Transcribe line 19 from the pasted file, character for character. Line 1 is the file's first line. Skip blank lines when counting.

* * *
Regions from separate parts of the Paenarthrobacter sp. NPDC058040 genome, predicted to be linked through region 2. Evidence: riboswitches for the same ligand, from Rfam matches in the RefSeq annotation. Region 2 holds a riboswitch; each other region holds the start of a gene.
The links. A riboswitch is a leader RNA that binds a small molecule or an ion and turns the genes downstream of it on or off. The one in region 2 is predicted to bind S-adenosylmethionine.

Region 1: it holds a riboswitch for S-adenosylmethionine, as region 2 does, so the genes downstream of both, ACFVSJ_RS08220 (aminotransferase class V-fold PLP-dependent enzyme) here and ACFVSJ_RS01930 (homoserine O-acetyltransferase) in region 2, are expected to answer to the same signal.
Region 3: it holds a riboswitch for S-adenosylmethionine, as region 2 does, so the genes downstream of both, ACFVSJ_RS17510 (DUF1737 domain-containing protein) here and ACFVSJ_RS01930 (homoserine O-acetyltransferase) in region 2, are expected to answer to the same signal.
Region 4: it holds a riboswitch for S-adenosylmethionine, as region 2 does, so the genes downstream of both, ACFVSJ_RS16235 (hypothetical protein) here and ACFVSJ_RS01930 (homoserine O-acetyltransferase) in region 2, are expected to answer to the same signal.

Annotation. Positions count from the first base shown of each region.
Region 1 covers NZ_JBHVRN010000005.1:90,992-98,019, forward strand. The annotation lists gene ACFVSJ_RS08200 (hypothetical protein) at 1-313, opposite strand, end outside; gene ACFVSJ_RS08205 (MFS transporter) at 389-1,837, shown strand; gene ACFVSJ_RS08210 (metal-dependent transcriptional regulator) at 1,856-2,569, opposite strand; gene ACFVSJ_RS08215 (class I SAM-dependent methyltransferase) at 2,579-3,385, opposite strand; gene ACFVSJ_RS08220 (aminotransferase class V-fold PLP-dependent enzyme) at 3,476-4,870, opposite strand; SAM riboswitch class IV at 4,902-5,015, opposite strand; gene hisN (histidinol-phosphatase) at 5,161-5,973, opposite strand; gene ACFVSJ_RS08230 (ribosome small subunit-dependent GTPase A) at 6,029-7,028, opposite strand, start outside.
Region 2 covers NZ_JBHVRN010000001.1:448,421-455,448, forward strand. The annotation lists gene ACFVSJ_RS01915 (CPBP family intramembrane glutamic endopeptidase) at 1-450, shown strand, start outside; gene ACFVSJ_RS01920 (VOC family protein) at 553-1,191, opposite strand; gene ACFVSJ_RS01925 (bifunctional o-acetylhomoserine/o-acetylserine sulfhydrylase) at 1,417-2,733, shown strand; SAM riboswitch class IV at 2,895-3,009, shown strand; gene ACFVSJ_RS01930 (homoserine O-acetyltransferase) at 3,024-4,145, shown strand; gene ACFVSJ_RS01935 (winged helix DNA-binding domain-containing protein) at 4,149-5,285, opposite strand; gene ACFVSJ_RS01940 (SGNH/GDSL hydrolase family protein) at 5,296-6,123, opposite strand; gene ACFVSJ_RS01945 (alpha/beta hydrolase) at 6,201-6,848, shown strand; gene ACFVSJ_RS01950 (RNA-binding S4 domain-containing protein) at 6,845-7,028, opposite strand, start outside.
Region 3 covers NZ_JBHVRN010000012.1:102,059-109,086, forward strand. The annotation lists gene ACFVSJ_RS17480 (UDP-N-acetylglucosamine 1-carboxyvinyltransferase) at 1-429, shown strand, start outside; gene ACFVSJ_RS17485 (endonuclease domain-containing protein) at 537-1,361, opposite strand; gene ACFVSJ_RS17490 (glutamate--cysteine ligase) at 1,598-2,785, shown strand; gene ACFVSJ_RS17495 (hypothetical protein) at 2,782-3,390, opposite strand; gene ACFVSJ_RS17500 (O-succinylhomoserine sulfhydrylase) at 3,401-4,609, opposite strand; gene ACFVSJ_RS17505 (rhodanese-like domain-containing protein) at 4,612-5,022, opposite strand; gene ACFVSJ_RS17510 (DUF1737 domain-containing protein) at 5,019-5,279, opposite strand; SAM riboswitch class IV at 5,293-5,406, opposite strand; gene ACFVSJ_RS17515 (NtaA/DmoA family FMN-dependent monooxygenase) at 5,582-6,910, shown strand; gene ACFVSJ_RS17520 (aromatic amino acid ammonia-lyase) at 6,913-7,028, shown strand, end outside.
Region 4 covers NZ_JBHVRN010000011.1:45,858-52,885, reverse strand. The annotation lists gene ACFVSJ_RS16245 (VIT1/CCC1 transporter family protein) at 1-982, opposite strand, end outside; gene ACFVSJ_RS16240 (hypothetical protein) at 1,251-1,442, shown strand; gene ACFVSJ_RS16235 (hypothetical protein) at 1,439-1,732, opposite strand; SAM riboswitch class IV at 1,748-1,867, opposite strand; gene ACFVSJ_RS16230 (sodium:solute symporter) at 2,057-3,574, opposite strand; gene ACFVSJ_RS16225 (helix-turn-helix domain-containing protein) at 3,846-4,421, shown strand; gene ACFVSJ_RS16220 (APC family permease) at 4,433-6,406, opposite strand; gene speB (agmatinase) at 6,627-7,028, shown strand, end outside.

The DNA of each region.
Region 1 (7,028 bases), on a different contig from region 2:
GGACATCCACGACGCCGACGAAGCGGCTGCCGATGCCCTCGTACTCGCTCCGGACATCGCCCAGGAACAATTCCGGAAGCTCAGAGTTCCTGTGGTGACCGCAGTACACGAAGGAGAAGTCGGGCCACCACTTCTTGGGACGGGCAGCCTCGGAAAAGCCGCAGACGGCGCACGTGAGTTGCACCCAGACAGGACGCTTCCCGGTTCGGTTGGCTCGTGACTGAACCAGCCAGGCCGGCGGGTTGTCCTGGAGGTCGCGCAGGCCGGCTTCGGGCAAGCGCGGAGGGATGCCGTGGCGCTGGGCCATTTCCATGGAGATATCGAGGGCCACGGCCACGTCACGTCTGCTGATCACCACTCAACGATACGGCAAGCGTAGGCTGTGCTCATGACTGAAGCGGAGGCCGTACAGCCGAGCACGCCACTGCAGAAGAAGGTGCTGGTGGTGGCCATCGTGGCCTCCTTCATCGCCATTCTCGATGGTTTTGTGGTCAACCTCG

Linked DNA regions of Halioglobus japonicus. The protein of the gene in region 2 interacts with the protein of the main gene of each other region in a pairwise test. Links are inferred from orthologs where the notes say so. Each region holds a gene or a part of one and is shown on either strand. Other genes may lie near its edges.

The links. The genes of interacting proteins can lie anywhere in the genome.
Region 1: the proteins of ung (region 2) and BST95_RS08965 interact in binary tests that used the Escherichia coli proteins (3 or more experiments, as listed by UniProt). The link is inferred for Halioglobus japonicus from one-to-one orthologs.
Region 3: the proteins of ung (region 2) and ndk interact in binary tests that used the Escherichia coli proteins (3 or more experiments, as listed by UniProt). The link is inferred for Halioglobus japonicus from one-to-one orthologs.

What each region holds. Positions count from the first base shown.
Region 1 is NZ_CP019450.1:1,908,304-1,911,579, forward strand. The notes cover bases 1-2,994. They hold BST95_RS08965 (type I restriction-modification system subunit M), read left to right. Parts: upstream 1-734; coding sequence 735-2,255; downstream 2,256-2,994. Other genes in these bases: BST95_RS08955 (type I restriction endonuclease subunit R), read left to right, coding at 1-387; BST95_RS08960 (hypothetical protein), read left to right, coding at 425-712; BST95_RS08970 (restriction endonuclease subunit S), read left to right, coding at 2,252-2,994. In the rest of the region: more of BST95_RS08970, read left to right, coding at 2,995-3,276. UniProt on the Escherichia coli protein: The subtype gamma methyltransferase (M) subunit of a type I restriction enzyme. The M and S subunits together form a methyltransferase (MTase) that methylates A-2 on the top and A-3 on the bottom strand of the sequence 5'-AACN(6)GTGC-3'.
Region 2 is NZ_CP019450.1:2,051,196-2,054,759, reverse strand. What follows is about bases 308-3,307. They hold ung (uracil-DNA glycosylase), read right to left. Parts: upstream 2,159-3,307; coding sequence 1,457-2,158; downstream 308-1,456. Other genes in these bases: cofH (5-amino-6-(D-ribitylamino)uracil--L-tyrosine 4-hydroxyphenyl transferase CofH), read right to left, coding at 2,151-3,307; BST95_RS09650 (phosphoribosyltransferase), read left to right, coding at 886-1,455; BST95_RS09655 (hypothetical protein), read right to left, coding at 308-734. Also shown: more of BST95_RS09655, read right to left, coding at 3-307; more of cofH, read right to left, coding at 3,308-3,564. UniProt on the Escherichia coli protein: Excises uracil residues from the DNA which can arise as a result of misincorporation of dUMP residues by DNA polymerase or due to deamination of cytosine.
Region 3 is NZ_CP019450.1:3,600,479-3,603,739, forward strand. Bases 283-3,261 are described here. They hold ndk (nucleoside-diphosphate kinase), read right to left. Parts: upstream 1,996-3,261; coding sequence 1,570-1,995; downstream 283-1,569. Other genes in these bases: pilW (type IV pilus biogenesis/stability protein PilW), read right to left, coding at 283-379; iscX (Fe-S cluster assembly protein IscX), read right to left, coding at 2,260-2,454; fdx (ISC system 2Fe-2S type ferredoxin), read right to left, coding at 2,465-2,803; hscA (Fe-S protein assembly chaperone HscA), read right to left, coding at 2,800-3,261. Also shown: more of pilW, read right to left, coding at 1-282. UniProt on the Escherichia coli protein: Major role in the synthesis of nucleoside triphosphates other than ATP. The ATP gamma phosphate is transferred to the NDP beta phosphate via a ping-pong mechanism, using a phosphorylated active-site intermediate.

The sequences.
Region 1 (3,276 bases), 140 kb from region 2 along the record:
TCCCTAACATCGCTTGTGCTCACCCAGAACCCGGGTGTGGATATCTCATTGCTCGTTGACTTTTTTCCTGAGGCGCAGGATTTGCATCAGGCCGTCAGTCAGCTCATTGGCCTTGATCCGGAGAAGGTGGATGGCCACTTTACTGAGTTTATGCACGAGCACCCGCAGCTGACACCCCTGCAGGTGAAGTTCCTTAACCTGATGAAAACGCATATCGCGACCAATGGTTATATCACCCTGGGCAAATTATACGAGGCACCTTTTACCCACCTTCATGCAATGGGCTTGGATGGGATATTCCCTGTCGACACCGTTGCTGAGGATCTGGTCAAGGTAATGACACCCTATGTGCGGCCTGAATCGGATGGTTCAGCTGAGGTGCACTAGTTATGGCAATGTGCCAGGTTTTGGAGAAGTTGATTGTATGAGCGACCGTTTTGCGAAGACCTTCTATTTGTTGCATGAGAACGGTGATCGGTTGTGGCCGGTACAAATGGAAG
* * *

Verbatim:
Region 1 is NZ_CP019450.1:1,908,304-1,911,579, forward strand. The notes cover bases 1-2,994. They hold BST95_RS08965 (type I restriction-modification system subunit M), read left to right. Parts: upstream 1-734; coding sequence 735-2,255; downstream 2,256-2,994. Other genes in these bases: BST95_RS08955 (type I restriction endonuclease subunit R), read left to right, coding at 1-387; BST95_RS08960 (hypothetical protein), read left to right, coding at 425-712; BST95_RS08970 (restriction endonuclease subunit S), read left to right, coding at 2,252-2,994. In the rest of the region: more of BST95_RS08970, read left to right, coding at 2,995-3,276. UniProt on the Escherichia coli protein: The subtype gamma methyltransferase (M) subunit of a type I restriction enzyme. The M and S subunits together form a methyltransferase (MTase) that methylates A-2 on the top and A-3 on the bottom strand of the sequence 5'-AACN(6)GTGC-3'.